WALLACE COLLINS is a New York lawyer specializing in entertainment and intellectual property law.  He was a recording artist for Epic Records before attending Fordham Law School. T: (212) 661 3656;

Thursday, June 5, 2014

Contracts With Minors: Protecting Your Child's Talent Assets

If your son or daughter is an aspiring entertainer, computer code writer, app designer or video game whiz kid, this article might be of interest. With media giants like Disney and Viacom/Nickelodeon creating shows featuring younger and younger performers for the adolescent and ‘tween demographic, and YouTube, Spotify and other online companies hosting content by eager young creators, child stars and teenage creators are in ever-increasing demand. Moreover, technology companies often employ young teenage whiz kids to write code and develop video games and mobile apps. All of this raises the predicament of dealing with a contract which involves a contracting party under the age of eighteen.

The dilemma for these companies is that a minor may disaffirm a contract at any time during minority or upon reaching contractual majority (at the age of 18). The mere exercise of having the parent of the minor co-sign, approve or “guarantee” the contract does not resolve the problem. The minor may still repudiate the contract on the ground of infancy, asserting that the parent or guardian lacked authority to make the contract. Although many tech companies may rely on the fact that they believe the minor is an employee creating intellectual property for the company, this may not be sufficient to transfer rights to the company as a “work made for hire” under U.S. Copyright law, or otherwise.

For this reason, the people and companies that your children deal with may seek court approval of the employment arrangement. States such as California, New York and Tennessee have laws which establish procedures regarding the judicial approval of contracts with minors. Companies working with minors will probably seek to employ this process at some point because once the Court judicially approves the contract the minor will be held to a standard of adult responsibility for its contractual obligations – and this procedure assures the company that it will get what it bargained for.

The legal procedure is nothing to be afraid of for parents although in most cases you will want to retain a lawyer to guide you through the process – probably the same lawyer that you use to negotiate the contract itself. A proceeding for judicial approval of a minor's contract is usually commenced by the company or employer filing a petition with the Court. Along with the petition there will be affidavits or statements from the parents of the minor consenting to the arrangement.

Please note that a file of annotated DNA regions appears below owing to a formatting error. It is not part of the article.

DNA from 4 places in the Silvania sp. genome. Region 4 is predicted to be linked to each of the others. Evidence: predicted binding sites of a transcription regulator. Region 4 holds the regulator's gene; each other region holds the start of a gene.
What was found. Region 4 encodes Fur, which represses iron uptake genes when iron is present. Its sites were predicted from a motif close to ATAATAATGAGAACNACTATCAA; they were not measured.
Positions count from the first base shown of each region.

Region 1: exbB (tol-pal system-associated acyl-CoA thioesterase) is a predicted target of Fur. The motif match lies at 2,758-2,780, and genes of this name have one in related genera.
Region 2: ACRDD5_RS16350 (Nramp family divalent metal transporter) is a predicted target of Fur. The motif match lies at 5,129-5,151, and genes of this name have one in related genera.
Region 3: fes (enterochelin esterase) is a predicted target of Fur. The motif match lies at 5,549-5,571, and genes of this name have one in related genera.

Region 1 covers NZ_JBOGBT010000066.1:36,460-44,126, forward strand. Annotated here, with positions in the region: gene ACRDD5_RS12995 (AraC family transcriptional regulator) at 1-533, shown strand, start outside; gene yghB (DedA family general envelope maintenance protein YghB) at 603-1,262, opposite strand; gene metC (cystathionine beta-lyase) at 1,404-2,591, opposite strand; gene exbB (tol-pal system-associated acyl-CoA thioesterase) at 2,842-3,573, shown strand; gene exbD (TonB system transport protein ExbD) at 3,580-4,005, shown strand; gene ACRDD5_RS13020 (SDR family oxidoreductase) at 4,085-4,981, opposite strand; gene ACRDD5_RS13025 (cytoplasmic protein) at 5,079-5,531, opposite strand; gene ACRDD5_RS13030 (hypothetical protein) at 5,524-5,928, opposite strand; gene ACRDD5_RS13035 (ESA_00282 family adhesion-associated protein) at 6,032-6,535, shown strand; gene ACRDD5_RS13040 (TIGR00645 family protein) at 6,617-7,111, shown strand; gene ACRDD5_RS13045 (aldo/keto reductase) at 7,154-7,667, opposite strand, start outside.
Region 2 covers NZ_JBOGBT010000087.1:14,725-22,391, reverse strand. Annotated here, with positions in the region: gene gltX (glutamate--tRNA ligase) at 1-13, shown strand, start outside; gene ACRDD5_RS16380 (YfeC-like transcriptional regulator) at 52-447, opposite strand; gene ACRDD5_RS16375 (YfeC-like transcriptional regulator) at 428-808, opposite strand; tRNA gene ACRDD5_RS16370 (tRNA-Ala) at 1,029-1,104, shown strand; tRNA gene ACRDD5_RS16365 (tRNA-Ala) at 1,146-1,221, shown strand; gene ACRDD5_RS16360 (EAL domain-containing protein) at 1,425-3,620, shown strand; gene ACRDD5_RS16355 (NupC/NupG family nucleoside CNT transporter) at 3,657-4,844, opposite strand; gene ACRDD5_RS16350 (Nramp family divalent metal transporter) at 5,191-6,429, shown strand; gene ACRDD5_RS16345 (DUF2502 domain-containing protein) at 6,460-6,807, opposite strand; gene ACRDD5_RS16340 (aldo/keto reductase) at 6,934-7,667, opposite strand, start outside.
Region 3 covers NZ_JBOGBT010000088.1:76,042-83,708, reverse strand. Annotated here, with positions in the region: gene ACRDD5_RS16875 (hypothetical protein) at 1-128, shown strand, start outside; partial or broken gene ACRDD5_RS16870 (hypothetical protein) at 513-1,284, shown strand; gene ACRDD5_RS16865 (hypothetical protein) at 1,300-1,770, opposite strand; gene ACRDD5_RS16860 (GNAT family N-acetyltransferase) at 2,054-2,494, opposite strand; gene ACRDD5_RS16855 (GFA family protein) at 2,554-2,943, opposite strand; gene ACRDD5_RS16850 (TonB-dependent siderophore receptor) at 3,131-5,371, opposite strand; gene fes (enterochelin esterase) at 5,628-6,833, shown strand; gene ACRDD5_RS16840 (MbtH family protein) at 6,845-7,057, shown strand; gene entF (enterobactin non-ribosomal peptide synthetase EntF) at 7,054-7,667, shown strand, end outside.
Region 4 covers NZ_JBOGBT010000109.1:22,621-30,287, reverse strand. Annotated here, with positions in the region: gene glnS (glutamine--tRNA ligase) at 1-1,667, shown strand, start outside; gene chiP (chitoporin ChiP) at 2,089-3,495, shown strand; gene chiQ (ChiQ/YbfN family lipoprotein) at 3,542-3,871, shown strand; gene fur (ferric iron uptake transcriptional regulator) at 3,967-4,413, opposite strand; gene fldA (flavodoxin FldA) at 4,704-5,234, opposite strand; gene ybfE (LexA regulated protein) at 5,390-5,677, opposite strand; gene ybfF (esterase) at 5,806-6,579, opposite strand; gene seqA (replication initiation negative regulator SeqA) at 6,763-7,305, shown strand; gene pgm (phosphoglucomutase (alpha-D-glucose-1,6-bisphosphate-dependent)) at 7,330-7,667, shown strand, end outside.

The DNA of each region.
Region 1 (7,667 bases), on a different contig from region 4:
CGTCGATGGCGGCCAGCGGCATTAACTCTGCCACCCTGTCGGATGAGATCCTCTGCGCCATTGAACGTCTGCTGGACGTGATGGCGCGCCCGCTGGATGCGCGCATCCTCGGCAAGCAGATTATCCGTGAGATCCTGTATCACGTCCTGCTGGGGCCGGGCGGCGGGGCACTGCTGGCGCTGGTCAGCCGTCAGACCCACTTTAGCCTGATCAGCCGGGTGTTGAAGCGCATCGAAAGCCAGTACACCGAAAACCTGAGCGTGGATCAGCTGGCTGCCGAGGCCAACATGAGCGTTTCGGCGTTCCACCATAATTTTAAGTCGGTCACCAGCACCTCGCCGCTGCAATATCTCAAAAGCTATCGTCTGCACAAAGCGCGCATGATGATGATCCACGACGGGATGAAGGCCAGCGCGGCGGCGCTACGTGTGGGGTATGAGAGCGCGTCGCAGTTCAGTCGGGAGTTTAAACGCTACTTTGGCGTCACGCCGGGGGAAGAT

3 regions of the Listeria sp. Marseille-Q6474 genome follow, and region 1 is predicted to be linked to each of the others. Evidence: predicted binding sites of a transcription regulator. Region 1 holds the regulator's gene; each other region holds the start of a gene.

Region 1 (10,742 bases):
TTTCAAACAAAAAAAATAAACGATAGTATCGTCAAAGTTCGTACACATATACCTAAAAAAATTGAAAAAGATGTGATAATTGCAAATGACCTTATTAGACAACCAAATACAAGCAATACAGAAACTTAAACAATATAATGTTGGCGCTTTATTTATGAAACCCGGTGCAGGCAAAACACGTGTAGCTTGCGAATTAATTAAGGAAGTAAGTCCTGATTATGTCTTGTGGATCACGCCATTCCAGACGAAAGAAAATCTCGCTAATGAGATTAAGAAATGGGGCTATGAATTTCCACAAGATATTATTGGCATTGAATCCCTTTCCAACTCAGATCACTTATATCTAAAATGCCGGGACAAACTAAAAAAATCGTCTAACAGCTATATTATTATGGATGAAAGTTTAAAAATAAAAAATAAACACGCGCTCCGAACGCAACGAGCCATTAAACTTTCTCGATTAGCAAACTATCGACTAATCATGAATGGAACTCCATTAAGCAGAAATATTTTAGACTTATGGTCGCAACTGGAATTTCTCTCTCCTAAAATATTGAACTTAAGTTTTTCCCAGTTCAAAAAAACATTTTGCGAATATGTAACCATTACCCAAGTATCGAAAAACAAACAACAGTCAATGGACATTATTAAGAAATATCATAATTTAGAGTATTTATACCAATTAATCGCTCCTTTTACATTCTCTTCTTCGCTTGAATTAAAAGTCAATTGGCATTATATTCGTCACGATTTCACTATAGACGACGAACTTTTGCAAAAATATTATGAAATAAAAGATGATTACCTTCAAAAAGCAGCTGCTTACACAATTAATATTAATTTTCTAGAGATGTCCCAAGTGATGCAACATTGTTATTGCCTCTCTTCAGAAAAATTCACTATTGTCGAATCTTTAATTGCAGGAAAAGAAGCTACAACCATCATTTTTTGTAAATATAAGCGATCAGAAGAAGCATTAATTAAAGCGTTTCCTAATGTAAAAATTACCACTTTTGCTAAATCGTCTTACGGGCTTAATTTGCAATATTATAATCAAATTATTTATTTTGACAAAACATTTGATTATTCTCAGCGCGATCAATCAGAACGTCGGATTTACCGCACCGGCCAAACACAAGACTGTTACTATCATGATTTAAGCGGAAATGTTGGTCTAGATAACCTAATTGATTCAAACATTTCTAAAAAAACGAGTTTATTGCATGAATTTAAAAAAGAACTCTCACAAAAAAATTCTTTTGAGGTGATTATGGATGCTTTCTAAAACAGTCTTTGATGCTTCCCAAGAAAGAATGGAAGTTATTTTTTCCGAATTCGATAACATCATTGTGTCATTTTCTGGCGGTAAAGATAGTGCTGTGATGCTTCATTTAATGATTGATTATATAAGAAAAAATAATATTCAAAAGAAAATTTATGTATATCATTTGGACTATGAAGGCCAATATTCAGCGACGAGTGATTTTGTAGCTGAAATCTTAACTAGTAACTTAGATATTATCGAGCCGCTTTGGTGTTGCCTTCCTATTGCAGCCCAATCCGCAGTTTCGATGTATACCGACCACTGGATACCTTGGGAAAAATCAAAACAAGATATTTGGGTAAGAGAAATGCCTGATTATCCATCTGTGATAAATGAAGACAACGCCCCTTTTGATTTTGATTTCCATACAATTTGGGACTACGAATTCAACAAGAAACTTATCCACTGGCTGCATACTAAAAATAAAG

An order granting judicial approval of a contract for the services of a minor will not usually be granted on the papers alone. A hearing will be commenced in which the minor, the parents and the various other interested parties may appear before the assigned Judge. In the course of the proceeding, the court will decide what portion of the net earnings of the minor, if any, are to be set aside in a trust. In fixing the amount to be set aside, the court will take into consideration the financial circumstances of the parents entitled to the minor's earnings, the needs of the parents' other children and the needs of the minor's spouse, if married. Such amounts as are set aside are to be saved for the minor under guardianship until the minor becomes 18 years old.

Once the court does grant approval, an order will be issued which will, in effect, declare the minor an adult for purposes of fulfilling his or her contractual obligations. This will assure that the company gets what it bargained for and that your child is adequately and fairly compensated for his work.

One final warning: some companies try to avoid the cost of the court proceeding and, instead, seek to have the parent or guardian of the child sign a guaranty. Parents are well-advised to be very careful about what they sign. As mentioned earlier, the parent cannot bind the child to the contract no matter what they sign. The child, as a minor, can legally walk away from the contractual arrangement. However, if the parent has signed some document that states that the parent is liable for amounts due to the company from the child or for damages if they child disavows the contract, that contract may be enforceable against the parent and the parent could be on the hook for much more than they anticipated. A parent can sign something that consents to the child working with the company but should be wary of signing any document that goes any further.
WALLACE E.J. COLLINS III, ESQ. is a leading industry authority on contracts with minors practicing primarily in the areas of entertainment, technology and intellectual property law.; Direct Tel: 212-661-3656